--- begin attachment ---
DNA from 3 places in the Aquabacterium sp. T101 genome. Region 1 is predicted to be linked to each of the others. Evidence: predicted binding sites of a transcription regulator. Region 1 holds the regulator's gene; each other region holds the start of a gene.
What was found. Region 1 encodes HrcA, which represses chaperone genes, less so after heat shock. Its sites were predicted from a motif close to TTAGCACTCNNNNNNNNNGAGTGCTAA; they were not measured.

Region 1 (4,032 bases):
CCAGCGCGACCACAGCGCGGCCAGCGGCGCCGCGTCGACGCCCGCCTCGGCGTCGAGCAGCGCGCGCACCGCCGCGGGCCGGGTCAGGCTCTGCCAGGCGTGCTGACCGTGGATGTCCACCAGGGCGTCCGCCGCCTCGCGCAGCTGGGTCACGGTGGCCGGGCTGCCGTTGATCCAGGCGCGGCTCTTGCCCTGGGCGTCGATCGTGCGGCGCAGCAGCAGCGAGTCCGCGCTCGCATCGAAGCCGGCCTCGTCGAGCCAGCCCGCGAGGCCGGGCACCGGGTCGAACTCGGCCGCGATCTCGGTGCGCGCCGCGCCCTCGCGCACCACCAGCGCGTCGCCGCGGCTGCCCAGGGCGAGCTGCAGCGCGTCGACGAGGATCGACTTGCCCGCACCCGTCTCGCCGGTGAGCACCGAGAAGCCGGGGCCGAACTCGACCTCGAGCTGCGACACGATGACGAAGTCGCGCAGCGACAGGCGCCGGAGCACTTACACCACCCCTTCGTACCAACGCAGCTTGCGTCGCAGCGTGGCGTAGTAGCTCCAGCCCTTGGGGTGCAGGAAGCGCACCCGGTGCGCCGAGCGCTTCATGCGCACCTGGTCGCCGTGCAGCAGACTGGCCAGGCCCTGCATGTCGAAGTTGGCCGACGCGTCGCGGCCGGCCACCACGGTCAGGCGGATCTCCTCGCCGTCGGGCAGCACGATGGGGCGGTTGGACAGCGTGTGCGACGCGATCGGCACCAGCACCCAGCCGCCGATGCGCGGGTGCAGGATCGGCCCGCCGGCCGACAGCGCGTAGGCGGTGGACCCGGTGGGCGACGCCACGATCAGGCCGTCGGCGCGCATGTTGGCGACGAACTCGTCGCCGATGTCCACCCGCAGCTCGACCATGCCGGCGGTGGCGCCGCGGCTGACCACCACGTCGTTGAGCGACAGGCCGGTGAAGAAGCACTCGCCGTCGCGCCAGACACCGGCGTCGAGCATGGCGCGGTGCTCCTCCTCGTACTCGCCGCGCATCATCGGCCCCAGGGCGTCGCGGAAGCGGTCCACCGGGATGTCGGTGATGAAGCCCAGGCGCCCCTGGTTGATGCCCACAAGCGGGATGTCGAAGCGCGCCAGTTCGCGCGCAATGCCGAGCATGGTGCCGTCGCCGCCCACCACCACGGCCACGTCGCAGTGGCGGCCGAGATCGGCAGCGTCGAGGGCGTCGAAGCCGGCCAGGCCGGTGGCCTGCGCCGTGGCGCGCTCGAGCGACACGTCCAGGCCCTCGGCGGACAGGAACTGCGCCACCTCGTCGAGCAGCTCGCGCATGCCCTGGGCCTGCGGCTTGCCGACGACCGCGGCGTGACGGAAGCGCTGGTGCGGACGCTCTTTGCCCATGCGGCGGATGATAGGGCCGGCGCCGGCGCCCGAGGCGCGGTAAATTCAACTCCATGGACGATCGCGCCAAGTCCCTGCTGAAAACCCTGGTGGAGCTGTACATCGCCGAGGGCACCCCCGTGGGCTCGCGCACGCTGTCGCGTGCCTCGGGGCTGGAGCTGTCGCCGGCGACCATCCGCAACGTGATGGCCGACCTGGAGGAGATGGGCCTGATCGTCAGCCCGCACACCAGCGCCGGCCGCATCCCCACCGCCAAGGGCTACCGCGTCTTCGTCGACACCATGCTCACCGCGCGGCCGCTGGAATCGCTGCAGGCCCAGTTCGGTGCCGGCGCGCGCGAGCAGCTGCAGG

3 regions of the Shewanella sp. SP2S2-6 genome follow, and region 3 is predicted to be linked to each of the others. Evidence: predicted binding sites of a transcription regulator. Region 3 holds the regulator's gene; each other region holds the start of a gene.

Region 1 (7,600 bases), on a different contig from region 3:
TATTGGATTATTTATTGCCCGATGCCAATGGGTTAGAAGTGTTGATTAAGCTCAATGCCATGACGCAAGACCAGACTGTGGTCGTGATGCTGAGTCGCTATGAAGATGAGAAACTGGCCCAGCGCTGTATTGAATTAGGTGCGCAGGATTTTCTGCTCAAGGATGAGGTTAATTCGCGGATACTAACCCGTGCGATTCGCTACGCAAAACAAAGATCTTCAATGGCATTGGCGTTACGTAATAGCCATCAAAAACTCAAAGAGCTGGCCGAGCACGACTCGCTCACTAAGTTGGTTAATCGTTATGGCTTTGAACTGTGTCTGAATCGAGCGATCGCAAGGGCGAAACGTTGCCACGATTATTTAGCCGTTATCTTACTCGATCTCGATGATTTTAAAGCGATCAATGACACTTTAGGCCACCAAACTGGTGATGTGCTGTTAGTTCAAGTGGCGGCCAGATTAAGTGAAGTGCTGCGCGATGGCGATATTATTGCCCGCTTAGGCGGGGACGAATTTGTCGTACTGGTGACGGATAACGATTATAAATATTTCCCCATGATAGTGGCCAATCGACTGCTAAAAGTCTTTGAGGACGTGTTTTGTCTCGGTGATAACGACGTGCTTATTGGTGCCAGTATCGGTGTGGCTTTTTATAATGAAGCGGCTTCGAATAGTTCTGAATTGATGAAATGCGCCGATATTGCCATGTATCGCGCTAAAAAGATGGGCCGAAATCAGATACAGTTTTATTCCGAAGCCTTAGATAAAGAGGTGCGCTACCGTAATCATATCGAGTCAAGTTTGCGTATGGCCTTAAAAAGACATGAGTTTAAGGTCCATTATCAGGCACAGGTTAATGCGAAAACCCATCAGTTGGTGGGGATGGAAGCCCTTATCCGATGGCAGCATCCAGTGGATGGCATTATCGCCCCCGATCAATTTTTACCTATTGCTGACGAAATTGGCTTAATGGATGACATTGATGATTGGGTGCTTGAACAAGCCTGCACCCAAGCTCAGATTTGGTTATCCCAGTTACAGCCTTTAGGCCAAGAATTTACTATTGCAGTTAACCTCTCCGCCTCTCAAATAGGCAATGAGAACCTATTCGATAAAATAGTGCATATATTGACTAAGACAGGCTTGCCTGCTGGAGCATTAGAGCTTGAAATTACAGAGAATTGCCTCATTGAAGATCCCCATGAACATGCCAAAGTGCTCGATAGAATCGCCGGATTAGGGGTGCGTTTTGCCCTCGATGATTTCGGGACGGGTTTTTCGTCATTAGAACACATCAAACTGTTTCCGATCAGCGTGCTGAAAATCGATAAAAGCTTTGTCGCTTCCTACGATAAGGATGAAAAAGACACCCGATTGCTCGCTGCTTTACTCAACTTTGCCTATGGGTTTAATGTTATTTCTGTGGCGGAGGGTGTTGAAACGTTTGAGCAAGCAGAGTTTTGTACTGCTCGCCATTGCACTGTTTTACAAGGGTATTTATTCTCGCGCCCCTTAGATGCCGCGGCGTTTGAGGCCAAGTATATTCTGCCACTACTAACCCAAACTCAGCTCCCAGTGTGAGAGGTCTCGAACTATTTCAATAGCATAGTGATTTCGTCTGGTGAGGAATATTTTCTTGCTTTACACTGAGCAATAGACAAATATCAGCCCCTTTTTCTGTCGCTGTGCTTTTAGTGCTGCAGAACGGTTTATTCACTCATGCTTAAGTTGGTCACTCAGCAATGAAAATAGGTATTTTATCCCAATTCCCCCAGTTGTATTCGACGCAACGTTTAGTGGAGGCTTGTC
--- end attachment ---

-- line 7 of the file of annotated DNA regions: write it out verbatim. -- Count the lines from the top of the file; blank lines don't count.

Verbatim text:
TATTGGATTATTTATTGCCCGATGCCAATGGGTTAGAAGTGTTGATTAAGCTCAATGCCATGACGCAAGACCAGACTGTGGTCGTGATGCTGAGTCGCTATGAAGATGAGAAACTGGCCCAGCGCTGTATTGAATTAGGTGCGCAGGATTTTCTGCTCAAGGATGAGGTTAATTCGCGGATACTAACCCGTGCGATTCGCTACGCAAAACAAAGATCTTCAATGGCATTGGCGTTACGTAATAGCCATCAAAAACTCAAAGAGCTGGCCGAGCACGACTCGCTCACTAAGTTGGTTAATCGTTATGGCTTTGAACTGTGTCTGAATCGAGCGATCGCAAGGGCGAAACGTTGCCACGATTATTTAGCCGTTATCTTACTCGATCTCGATGATTTTAAAGCGATCAATGACACTTTAGGCCACCAAACTGGTGATGTGCTGTTAGTTCAAGTGGCGGCCAGATTAAGTGAAGTGCTGCGCGATGGCGATATTATTGCCCGCTTAGGCGGGGACGAATTTGTCGTACTGGTGACGGATAACGATTATAAATATTTCCCCATGATAGTGGCCAATCGACTGCTAAAAGTCTTTGAGGACGTGTTTTGTCTCGGTGATAACGACGTGCTTATTGGTGCCAGTATCGGTGTGGCTTTTTATAATGAAGCGGCTTCGAATAGTTCTGAATTGATGAAATGCGCCGATATTGCCATGTATCGCGCTAAAAAGATGGGCCGAAATCAGATACAGTTTTATTCCGAAGCCTTAGATAAAGAGGTGCGCTACCGTAATCATATCGAGTCAAGTTTGCGTATGGCCTTAAAAAGACATGAGTTTAAGGTCCATTATCAGGCACAGGTTAATGCGAAAACCCATCAGTTGGTGGGGATGGAAGCCCTTATCCGATGGCAGCATCCAGTGGATGGCATTATCGCCCCCGATCAATTTTTACCTATTGCTGACGAAATTGGCTTAATGGATGACATTGATGATTGGGTGCTTGAACAAGCCTGCACCCAAGCTCAGATTTGGTTATCCCAGTTACAGCCTTTAGGCCAAGAATTTACTATTGCAGTTAACCTCTCCGCCTCTCAAATAGGCAATGAGAACCTATTCGATAAAATAGTGCATATATTGACTAAGACAGGCTTGCCTGCTGGAGCATTAGAGCTTGAAATTACAGAGAATTGCCTCATTGAAGATCCCCATGAACATGCCAAAGTGCTCGATAGAATCGCCGGATTAGGGGTGCGTTTTGCCCTCGATGATTTCGGGACGGGTTTTTCGTCATTAGAACACATCAAACTGTTTCCGATCAGCGTGCTGAAAATCGATAAAAGCTTTGTCGCTTCCTACGATAAGGATGAAAAAGACACCCGATTGCTCGCTGCTTTACTCAACTTTGCCTATGGGTTTAATGTTATTTCTGTGGCGGAGGGTGTTGAAACGTTTGAGCAAGCAGAGTTTTGTACTGCTCGCCATTGCACTGTTTTACAAGGGTATTTATTCTCGCGCCCCTTAGATGCCGCGGCGTTTGAGGCCAAGTATATTCTGCCACTACTAACCCAAACTCAGCTCCCAGTGTGAGAGGTCTCGAACTATTTCAATAGCATAGTGATTTCGTCTGGTGAGGAATATTTTCTTGCTTTACACTGAGCAATAGACAAATATCAGCCCCTTTTTCTGTCGCTGTGCTTTTAGTGCTGCAGAACGGTTTATTCACTCATGCTTAAGTTGGTCACTCAGCAATGAAAATAGGTATTTTATCCCAATTCCCCCAGTTGTATTCGACGCAACGTTTAGTGGAGGCTTGTC